Do the benefits of domestic surveillance by the NSA outweigh the harms?

Asked by: Jessie_Debate14
  • Before Edward Snowden released classified information about the NSA, there were no harms, only benefits.

    In June of this year, whistleblower Edward Snowden, a worker for the NSA, leaked classified documents about the NSA’s procedures in online and telephone surveillance to a the Guardian, a British newspaper. Before the leak, however, no public knowledge of PRISM, the surveillance program controlled by the NSA, existed. There were no riots protesting a violation of privacy, only benefits. In fact, the NSA stopped numerous terrorist attacks before the leak. One example is that of Najibullah Zazi. He was an Islamic extremist living in Colorado who planned to bomb the New York City subway in 2009. He was traced to al-Qaeda operatives in the Middle East and the NSA discovered about the plot after monitoring him for only a short period of time. Before the leak, the NSA was not harming anyone, and saving countless numbers of lives, unbeknownst to the vast American public. Since 2001, the NSA records more than 50 classified cases of thwarted terrorist plots outweighing any potential harms of surveillance.

  • The risks of terrorist attacks

    Would you rather have the risk of terrorist attacks on this country again or have the government know about that girl you were asking to the movies. If you have nothing to hide then you shouldn't worry. This domestic surveillance is also directed towards non US citizens. They have also already stopeed 54 terrorists plots because of this surveillance therefore the benefits outway bad.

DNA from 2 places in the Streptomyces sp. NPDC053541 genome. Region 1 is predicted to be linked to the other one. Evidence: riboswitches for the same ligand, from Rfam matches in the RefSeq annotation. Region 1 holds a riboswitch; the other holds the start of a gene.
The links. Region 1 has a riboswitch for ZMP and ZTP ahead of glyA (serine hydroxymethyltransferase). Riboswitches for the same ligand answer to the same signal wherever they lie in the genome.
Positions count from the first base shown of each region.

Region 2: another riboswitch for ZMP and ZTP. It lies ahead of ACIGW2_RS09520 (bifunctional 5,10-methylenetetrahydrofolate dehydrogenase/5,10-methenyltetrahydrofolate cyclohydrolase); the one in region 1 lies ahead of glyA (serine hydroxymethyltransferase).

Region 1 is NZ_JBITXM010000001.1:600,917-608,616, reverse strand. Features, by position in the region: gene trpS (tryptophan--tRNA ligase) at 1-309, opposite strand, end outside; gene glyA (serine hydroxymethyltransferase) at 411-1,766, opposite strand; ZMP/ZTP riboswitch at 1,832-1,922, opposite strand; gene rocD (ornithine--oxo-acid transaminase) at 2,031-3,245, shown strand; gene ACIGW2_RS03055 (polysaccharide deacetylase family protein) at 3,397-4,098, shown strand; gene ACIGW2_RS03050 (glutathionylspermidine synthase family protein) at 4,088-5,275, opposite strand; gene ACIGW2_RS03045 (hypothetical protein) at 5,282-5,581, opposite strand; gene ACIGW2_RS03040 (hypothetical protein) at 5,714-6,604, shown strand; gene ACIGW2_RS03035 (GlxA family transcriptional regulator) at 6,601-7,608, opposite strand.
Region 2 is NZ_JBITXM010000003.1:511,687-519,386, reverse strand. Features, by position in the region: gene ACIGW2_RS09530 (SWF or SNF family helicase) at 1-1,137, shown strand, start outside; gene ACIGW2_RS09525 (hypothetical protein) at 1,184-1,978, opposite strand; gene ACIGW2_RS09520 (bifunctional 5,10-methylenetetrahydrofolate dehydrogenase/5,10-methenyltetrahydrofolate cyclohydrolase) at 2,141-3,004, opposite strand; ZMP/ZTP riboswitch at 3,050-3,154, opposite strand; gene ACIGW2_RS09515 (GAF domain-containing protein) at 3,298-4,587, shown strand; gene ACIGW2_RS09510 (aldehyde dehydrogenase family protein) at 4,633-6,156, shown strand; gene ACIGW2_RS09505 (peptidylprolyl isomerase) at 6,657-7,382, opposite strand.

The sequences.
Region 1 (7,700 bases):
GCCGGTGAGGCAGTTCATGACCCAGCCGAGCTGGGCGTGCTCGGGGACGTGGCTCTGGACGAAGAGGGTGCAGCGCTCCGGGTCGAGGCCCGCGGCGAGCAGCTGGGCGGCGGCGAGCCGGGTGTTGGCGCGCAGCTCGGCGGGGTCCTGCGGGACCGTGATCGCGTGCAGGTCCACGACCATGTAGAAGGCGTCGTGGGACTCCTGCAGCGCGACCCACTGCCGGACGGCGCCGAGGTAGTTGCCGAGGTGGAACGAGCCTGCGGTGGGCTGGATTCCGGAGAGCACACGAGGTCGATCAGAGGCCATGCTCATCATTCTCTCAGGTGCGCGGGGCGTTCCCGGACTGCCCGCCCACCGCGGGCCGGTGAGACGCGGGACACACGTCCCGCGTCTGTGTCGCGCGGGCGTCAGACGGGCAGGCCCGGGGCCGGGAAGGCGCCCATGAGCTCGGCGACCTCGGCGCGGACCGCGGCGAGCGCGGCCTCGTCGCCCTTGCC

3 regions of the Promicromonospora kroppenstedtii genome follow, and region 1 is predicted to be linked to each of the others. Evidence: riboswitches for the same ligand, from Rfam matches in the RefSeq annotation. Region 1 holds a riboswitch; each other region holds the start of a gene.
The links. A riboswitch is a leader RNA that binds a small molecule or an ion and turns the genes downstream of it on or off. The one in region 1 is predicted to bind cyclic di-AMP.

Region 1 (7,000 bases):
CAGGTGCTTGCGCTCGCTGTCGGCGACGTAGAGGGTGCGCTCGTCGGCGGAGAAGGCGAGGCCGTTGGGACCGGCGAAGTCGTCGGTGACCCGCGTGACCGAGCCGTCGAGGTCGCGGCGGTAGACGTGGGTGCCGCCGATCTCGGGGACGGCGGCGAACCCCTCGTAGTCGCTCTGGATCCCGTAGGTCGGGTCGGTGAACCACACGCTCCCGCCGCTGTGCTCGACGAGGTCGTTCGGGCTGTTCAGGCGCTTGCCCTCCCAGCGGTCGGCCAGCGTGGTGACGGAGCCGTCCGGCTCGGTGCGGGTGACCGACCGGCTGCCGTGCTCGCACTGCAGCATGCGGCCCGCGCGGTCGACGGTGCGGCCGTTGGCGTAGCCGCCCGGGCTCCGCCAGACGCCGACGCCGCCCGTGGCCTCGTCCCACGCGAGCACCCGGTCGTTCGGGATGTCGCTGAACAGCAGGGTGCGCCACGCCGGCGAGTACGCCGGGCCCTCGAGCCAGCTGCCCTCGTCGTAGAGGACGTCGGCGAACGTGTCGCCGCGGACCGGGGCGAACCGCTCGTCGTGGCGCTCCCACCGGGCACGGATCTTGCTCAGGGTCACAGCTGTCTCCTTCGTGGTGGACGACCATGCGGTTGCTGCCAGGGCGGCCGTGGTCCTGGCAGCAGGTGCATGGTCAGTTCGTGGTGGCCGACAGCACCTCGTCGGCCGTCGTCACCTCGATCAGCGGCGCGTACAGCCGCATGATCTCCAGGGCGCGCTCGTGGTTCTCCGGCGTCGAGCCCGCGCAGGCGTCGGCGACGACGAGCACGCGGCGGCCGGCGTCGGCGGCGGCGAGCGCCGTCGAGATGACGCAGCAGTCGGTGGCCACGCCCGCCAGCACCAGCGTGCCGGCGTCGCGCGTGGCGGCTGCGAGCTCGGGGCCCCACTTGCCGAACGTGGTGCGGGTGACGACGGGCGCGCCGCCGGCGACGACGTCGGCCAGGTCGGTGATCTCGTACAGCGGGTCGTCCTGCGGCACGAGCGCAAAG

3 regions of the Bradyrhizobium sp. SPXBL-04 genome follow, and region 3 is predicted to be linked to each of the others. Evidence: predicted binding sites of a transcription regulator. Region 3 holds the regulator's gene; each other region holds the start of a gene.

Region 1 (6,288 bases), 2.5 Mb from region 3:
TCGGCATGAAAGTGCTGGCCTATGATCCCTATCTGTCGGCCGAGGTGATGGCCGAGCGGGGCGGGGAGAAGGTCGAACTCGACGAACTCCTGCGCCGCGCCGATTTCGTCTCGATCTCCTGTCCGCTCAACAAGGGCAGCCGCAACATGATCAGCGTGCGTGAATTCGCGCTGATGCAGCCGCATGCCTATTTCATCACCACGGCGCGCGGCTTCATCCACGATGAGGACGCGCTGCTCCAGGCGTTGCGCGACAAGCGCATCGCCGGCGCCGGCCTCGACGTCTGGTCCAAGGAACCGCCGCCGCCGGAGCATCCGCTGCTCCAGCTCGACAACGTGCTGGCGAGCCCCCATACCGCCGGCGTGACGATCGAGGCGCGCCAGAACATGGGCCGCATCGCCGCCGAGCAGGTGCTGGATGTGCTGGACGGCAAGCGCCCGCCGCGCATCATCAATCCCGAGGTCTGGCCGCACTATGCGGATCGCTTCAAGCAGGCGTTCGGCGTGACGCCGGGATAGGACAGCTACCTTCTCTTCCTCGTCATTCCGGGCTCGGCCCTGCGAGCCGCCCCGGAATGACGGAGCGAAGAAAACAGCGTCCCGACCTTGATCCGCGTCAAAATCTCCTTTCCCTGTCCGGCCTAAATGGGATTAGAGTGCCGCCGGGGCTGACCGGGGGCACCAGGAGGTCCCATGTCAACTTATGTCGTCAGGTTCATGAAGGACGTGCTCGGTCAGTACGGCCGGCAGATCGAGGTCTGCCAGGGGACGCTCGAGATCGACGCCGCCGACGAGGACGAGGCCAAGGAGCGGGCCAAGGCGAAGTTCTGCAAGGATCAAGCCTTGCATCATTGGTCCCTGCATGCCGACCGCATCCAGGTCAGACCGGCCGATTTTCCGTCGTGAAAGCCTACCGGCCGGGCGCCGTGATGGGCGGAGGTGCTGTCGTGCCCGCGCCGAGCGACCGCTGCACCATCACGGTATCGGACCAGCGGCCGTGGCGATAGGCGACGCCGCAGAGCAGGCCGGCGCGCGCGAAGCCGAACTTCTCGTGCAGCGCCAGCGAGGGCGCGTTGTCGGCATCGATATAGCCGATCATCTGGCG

• If you are dead, what good are a few civil rights?

    In this situation, we need to not be selfish but to think of the greater good. It is more important to have a surviving, safe country than some freedom rights. National Security is more important individual liberty. What good are civil rights if we are all dead? If you have a problem with the NSA monitoring who you call, then you have a bigger problem of something to hide. Protecting a whole country is more important than one person’s freedom. Secondly, getting monitored is like winning the lottery. There is such a low probability that you would get monitored, you should not be worried unless you're calling a terrorist group every day. Also, NSA would only monitor who and when you are calling someone, not what the phone call says. So if you have nothing to hide, you have nothing to fear.

  • So long as you've got nothing to hide, why should it even matter?

    Unless you're a wanted terrorist or a criminal, the surveillance really doesn't even apply to you and there's honestly no reason to be afraid. While it might seem a little bit big brother-ish its all for the good of the country as a whole. Its an easy way to weed out potential threats. And even though the NSA is ABLE to read emails, texts etc. That doesn't mean that they necessarily are. They are trying to stalk us they just want the country that we all hold so dear to our hearts to be safe.

  • The NSA's focus is on our safety, they do not exist merely to infringe on our "constitutional rights".

    First of all, the argument doesn't have to be 'national security vs. Civil liberties' both can exist together, you CAN have national security while preserving civil liberties.
    Another thing, we do not and cannot live in an ideal world... A government that takes a purely idealistic approach to the modern world will leave its people totally vulnerable to outside threats.
    Now I want to make this clear... Modern terrorists online are a real risk. This is how they contact each other, learn to make bombs and carry out attacks, they can even, without resorting to illegal means, gather a least 80% of all information needed about the enemy (with a risk now much higher, thanks to Snowden) and its through this the NSA can recognize and prevent attacks before they even happen, over 50 times since 9/11.